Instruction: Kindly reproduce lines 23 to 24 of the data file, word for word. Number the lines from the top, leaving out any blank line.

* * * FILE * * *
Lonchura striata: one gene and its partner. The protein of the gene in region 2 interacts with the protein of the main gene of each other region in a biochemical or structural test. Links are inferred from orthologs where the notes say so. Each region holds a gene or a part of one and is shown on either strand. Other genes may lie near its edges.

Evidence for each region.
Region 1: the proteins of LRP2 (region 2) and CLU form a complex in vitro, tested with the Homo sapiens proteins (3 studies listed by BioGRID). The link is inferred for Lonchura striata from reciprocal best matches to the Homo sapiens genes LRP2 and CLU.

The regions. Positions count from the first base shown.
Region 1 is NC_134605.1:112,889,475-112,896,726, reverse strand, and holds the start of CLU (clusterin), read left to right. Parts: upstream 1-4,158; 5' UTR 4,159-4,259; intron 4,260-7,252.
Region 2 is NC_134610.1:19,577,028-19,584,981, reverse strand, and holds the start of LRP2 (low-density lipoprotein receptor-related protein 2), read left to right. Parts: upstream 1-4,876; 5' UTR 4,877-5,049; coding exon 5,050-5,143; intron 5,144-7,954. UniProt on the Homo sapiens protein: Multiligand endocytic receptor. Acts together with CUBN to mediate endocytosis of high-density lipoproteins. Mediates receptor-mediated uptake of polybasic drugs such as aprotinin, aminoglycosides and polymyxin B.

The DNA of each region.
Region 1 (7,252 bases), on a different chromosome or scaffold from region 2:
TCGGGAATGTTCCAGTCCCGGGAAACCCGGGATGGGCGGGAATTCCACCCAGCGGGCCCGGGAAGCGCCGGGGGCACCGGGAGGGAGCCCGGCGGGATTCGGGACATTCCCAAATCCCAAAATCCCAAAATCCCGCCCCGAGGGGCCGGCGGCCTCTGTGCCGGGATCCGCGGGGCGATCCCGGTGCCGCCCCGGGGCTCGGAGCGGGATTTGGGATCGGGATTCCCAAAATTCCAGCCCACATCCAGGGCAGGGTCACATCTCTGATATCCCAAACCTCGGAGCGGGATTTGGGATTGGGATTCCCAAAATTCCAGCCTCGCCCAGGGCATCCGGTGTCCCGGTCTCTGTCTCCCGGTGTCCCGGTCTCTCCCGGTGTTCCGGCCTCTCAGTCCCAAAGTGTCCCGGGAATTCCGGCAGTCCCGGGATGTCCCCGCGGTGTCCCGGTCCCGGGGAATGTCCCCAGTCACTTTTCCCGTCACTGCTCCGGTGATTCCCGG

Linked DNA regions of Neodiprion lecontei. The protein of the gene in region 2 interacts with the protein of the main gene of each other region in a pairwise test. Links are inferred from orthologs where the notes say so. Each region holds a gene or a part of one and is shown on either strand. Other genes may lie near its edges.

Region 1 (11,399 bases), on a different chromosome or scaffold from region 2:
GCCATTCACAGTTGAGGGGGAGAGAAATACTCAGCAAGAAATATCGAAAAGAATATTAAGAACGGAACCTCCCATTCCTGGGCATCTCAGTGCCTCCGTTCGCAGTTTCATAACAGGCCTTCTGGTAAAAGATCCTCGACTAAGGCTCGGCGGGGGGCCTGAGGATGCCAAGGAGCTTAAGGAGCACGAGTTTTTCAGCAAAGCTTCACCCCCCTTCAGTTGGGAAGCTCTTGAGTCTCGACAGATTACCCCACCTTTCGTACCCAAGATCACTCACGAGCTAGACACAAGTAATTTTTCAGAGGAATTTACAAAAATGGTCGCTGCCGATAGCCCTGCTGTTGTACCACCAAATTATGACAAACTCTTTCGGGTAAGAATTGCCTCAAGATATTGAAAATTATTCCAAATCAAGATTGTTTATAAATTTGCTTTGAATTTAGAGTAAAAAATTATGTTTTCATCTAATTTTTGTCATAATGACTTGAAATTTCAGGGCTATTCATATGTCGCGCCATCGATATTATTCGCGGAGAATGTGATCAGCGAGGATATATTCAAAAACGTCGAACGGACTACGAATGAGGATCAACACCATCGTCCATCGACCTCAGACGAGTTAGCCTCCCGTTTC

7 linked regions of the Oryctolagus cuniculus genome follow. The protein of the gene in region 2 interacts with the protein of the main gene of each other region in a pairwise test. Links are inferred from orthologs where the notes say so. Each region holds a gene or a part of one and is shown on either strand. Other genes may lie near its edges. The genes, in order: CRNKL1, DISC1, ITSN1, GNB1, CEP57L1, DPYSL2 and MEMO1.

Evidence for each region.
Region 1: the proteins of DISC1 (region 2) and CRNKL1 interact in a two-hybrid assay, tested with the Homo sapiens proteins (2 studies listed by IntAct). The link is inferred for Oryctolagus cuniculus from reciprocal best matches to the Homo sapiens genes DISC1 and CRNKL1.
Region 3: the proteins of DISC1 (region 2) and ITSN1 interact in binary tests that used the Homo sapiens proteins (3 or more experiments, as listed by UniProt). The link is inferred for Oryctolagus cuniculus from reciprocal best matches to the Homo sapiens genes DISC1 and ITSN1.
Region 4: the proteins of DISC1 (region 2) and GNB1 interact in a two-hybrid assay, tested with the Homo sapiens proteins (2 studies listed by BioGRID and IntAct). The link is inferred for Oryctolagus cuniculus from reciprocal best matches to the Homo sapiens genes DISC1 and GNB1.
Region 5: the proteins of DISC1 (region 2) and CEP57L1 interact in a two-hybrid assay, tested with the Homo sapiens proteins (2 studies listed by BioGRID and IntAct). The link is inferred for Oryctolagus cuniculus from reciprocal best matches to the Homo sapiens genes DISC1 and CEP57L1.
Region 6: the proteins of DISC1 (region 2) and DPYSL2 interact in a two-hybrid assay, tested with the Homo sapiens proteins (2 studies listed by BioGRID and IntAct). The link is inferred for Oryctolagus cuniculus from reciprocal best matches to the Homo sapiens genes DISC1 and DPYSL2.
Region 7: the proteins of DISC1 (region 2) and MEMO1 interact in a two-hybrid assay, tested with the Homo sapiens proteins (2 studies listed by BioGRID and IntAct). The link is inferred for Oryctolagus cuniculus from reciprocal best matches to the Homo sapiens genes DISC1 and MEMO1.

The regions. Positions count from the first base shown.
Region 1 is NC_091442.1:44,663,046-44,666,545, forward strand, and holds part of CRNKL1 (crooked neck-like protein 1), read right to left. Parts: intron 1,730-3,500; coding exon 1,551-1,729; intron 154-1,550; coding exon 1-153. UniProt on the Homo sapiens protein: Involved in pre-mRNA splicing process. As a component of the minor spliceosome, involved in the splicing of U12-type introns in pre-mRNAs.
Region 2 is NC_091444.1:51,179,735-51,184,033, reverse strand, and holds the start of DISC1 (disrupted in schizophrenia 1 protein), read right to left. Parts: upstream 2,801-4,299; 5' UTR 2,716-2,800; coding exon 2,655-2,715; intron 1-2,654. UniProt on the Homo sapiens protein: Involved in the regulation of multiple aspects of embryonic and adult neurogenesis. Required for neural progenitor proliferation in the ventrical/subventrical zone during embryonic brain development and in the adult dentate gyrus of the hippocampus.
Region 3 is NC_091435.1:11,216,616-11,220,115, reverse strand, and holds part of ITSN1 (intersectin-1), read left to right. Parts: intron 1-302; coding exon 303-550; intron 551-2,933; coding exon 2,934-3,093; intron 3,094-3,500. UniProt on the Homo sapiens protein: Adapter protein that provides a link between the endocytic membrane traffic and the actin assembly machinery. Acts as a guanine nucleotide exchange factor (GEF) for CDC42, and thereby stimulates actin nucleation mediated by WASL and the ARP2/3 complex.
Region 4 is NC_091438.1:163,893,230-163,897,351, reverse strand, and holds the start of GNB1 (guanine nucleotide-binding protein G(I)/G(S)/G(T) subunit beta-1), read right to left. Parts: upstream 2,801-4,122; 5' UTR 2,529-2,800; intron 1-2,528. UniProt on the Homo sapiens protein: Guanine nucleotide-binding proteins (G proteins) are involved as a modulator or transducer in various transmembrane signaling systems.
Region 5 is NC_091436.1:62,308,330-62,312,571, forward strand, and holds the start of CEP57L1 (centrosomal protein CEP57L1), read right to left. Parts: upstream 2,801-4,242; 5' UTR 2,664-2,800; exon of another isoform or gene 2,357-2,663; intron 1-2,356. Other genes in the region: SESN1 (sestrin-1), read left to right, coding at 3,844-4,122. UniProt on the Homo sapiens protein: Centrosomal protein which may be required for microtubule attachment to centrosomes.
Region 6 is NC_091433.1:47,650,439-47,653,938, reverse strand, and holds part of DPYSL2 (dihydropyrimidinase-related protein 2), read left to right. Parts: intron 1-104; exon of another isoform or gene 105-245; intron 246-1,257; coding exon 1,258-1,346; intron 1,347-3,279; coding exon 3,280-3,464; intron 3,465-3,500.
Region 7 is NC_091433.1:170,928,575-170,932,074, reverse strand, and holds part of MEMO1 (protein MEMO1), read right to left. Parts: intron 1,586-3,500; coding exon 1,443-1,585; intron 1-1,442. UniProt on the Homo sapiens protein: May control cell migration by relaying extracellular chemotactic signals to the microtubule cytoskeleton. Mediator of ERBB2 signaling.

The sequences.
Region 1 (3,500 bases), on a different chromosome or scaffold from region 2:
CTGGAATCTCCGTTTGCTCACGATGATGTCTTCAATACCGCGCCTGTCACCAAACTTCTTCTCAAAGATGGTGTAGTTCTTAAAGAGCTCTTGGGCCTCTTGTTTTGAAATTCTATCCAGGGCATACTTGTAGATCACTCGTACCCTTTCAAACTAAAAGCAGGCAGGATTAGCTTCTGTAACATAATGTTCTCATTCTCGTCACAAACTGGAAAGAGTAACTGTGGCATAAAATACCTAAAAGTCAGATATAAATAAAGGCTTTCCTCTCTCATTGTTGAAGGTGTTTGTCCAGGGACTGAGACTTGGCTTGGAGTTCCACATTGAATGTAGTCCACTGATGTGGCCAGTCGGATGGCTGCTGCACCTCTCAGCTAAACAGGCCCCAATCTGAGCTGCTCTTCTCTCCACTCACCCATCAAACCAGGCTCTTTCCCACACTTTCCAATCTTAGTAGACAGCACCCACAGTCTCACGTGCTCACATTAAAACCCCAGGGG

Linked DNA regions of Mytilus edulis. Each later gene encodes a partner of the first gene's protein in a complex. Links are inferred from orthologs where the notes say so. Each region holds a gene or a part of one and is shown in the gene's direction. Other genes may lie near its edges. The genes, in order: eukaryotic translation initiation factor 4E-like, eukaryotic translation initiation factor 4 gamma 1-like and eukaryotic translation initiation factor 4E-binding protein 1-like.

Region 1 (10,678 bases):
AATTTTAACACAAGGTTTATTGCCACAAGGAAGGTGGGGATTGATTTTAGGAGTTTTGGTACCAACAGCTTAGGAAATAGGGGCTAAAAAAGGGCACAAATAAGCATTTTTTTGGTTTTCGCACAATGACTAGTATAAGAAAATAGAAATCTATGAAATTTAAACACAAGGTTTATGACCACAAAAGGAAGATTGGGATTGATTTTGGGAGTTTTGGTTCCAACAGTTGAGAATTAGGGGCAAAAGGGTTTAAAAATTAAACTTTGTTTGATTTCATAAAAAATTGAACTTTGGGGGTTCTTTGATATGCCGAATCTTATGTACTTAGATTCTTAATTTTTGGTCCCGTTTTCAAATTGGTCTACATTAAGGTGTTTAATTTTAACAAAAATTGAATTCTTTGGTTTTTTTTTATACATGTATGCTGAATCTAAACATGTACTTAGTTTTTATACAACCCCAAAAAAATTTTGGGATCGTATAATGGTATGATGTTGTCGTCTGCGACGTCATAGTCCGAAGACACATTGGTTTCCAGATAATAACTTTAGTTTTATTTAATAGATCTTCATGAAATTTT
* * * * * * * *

Region 2 is NC_091444.1:51,179,735-51,184,033, reverse strand, and holds the start of DISC1 (disrupted in schizophrenia 1 protein), read right to left. Parts: upstream 2,801-4,299; 5' UTR 2,716-2,800; coding exon 2,655-2,715; intron 1-2,654. UniProt on the Homo sapiens protein: Involved in the regulation of multiple aspects of embryonic and adult neurogenesis. Required for neural progenitor proliferation in the ventrical/subventrical zone during embryonic brain development and in the adult dentate gyrus of the hippocampus.
Region 3 is NC_091435.1:11,216,616-11,220,115, reverse strand, and holds part of ITSN1 (intersectin-1), read left to right. Parts: intron 1-302; coding exon 303-550; intron 551-2,933; coding exon 2,934-3,093; intron 3,094-3,500. UniProt on the Homo sapiens protein: Adapter protein that provides a link between the endocytic membrane traffic and the actin assembly machinery. Acts as a guanine nucleotide exchange factor (GEF) for CDC42, and thereby stimulates actin nucleation mediated by WASL and the ARP2/3 complex.